The Most Important Meal?

Breakfast is supposedly the most important meal of the day, but I’ve found it is the least consistent meal. Sometimes it’s a sit down meal, sometimes it’s a piece of fruit, sometimes it doesn’t happen at all. Let’s look at what I’ve been doing for breakfast and draw some conclusions.

I used to eat cereal in the mornings… no, let me start a bunch earlier: I used to eat rice. Rice was ubiquitous. I would eat it with every meal. Mornings would be rice with a little bit of ham or breakfast sausage or on an exceptionally good day I might have bacon. Mmm. Bacon. Sometimes, I got Spam, and oh man; that stuff is awesome.

Rice is lovingly carb dense which was probably great for a growing boy but probably also gave me a little extra roundness. I wasn’t a very active kid growing up, so I was a bit roly poly. Sometime in high school, I think, I switched over to cereal and bounced from box to box out of the variety packs. You know the ones with Froot Loops and Corn Pops, Rice Krispies and Honey Smacks… which always had a more reinforced bag than all the others. I suspect this is because honey smacks were the most egregiously sugar coated and it ate through the waxed paper inside. Anyway, you’ll notice this is a Kellog’s variety pack. I didn’t ever do General Mills with Cocoa Puffs or Trix or any of those except when whoever was buying groceries had a lapse of judgement and bought the different brand. I remember very fondly having Flintstones cereal (chocolate) and being amazed at how much more chocolatey it was vs. Cocoa Krispies and Cocoa Puffs. I, sadly, don’t have many memories of any healthy cereals. the closest it came was Raisin Bran. I remember liking the raisins a lot and would sometimes empty a small box (the REALLY TEENY ones) of Sun-Maid raisins onto the bowl to add more raisins and wondering why they didn’t taste the same. Probably the sugar-coating Kellog’s threw on had something to do with it. Anyway, I liked cereal. It was also carb heavy, but it hit a lot faster, and I got to have double milk because I’d have the milk with the cereal and the milk that I’d normally have with breakfast. Again, I was apparently a growing boy.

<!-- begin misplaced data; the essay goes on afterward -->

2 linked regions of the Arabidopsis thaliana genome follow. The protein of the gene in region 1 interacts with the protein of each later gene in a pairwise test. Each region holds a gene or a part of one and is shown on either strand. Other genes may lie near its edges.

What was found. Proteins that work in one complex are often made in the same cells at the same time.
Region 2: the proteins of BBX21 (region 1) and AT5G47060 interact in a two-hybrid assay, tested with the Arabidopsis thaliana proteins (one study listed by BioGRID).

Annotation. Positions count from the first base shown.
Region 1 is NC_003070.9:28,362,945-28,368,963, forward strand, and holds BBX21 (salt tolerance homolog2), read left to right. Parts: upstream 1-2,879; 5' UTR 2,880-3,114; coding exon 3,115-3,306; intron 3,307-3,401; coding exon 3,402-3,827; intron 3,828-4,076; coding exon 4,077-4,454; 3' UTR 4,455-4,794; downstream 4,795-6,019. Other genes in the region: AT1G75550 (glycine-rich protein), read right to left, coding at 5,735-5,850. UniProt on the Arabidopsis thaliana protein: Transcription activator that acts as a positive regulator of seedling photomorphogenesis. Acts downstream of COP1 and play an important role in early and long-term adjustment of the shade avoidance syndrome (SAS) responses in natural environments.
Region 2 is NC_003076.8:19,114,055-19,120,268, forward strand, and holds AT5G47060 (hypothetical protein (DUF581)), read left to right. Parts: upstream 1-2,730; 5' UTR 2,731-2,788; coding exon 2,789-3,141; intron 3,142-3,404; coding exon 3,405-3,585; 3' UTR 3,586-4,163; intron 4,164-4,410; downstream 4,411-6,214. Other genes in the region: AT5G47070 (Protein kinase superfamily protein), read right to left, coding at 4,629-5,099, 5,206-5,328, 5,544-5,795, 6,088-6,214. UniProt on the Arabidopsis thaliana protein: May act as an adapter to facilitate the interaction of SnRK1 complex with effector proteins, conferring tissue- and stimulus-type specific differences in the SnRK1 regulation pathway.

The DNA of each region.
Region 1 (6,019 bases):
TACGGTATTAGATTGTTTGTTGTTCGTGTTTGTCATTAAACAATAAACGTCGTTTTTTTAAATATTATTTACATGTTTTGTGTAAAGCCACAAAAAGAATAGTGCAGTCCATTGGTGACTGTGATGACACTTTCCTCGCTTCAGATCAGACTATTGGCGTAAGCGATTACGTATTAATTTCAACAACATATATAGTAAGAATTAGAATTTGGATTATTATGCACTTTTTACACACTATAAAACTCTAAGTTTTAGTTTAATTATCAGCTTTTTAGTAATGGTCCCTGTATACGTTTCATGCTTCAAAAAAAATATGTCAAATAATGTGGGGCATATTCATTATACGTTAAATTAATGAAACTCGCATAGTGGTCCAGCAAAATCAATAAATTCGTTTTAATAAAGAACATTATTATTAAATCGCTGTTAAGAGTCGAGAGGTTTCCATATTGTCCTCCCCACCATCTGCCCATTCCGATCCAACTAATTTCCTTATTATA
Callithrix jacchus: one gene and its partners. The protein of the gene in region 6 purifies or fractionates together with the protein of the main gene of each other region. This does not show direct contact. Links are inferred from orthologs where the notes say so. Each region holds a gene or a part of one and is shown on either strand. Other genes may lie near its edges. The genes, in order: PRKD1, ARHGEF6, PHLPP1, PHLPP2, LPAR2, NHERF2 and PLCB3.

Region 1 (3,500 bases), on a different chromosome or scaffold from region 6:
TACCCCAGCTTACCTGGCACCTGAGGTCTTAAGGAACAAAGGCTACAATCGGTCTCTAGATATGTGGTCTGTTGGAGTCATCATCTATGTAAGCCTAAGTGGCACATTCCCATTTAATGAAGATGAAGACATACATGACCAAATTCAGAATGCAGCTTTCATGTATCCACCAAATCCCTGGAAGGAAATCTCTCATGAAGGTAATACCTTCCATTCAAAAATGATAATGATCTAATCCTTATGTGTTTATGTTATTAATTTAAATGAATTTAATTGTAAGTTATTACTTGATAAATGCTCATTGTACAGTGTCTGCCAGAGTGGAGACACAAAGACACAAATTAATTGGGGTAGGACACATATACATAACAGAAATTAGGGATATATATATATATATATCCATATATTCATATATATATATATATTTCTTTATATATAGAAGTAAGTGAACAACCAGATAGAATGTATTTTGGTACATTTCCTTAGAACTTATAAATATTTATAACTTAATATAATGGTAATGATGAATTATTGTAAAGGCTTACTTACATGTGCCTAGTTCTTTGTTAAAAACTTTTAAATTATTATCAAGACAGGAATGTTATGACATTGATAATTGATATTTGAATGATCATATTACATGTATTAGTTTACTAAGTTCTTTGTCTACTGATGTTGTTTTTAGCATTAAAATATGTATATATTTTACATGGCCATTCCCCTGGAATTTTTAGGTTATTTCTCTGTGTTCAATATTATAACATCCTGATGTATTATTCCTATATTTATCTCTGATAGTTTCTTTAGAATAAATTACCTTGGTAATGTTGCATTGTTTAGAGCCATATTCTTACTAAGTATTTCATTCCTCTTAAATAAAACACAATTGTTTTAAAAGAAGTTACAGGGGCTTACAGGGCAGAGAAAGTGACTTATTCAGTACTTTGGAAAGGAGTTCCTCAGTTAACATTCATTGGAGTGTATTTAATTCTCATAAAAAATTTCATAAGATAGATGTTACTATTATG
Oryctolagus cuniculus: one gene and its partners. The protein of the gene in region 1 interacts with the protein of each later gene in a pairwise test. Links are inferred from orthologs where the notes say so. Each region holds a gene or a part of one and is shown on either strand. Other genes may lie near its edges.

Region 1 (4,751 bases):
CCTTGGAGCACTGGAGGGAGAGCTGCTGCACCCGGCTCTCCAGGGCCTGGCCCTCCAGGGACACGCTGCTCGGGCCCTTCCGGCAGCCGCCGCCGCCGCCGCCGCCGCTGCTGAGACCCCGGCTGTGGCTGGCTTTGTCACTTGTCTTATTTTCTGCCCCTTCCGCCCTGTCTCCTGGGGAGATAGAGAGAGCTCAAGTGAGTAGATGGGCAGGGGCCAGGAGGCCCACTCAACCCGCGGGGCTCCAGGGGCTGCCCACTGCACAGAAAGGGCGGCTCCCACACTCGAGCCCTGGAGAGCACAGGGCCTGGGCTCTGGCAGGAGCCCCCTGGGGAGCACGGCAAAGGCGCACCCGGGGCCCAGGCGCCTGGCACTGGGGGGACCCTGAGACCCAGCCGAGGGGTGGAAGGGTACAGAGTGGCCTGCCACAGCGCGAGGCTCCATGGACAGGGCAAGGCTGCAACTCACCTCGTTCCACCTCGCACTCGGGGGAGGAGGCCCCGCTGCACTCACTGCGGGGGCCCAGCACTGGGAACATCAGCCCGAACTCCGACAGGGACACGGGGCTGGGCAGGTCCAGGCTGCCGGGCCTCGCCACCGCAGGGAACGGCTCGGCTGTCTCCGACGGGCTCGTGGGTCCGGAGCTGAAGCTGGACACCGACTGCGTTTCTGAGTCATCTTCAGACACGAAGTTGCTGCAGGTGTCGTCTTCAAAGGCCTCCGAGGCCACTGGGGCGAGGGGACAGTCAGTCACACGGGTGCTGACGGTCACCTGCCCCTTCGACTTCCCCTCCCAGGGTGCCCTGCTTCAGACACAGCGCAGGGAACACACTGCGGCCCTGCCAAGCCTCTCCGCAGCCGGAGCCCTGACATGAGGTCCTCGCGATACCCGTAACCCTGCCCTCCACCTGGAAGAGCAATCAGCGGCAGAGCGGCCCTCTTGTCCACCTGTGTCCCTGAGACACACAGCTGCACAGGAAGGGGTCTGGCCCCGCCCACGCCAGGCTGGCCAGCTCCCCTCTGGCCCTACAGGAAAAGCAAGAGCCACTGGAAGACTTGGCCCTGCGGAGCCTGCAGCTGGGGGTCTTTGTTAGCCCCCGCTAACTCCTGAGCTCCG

This hit pretty hard when I went to college. I had a mini-fridge which was probably too small to hold a six pack let alone materials for proper breakfast, and I had the meal plan so I would hoof it down to whatever cafeteria was associated and eat then, but what I found was I didn’t like the breakfast choices. The cereals were either too plain (corn flakes) or too sugary (frosted flakes) and they just didn’t have the taste I was looking for. I thought an egg breakfast was too heavy, and it wasn’t very long before I swore off meal-plan cafeteria fare completely. I would often use the meal plan money to just buy bottled water and fill the fridge with that. A lot of reference was made to the “Freshman 15” referring to the number of pounds most people put on the first few months of college when they can eat and drink whatever they want without parental controls, but I can say with certainty that I lost weight. I would eat, sure, but I gradually moved to having something granola or skipping breakfast altogether and compensating with lunch.

After I left the dorms I moved into my own apartment and I had a proper refrigerator and I would slip back to cereal and occasionally (very occasionally) I would cook up a little rice and some Spam if I was feeling extra special, but I had learned to live with less of a breakfast and that was reinforced a lot. Especially when I started living with Julie and would rather spend as much time as possible with her before begrudgingly heading to classes or work.

When I had my major cholesterol scare a couple years ago I decided I needed to redo my diet and looked pretty hard at how my intake worked and there was a big gap at breakfast, a good sized lunch, maybe a snack in the afternoon, and a heavy dinner. In my quest for being healthier the first thing to identify was the heaviness of the two meals and rearranging that. I like the idea of “Breakfast as a King, Lunch of a Prince, and Dinner of a Pauper” as a way to rework your body’s metabolism expectations to front load the digestion so it doesn’t send so much to fat overnight, but there are a couple problems with this: a. I really like big dinners, and b. there’s no guarantee if I have a heavy breakfast that I won’t have a heavy lunch and dinner also. Obviously I have some room to work on here.

Currently I try to eat at least a breakfast bar that will give me some carbs and some fiber and spread the intake out to the morning. I’ll try to have seasonal fruit (apples, bananas, oranges, usually) to supplement that. I’ll rarely cook anything during the week. I’m also not a bread-tending person; I think bagels and toast are too heavy and too light respectively. I do make an exception if we have peach preserves around because those are killer on oany kind of bread. Maybe on Saturdays or Sundays I’ll cook or go out for a fuller breakfast. I still don’t treat breakfast evenly with the other meals, so there’s more to go. I need some more quicker breakfast foods… or I need to allow more time in the morning to put more stuff together.

One Comment

  1. Julie

    I find that the amount of time I have greatly affects the size of my meals. Breakfasts that can be picked up on my way to work tend to be most successful, since I often squeeze the maximum amount of sleep time out of the morning and roll out of bed at the last possible moment.

    Of course, I’m a bread person so bagels or toast are always good. The best ways for me to make it more nutritious is adding lox, fruit, or an egg and salsa.

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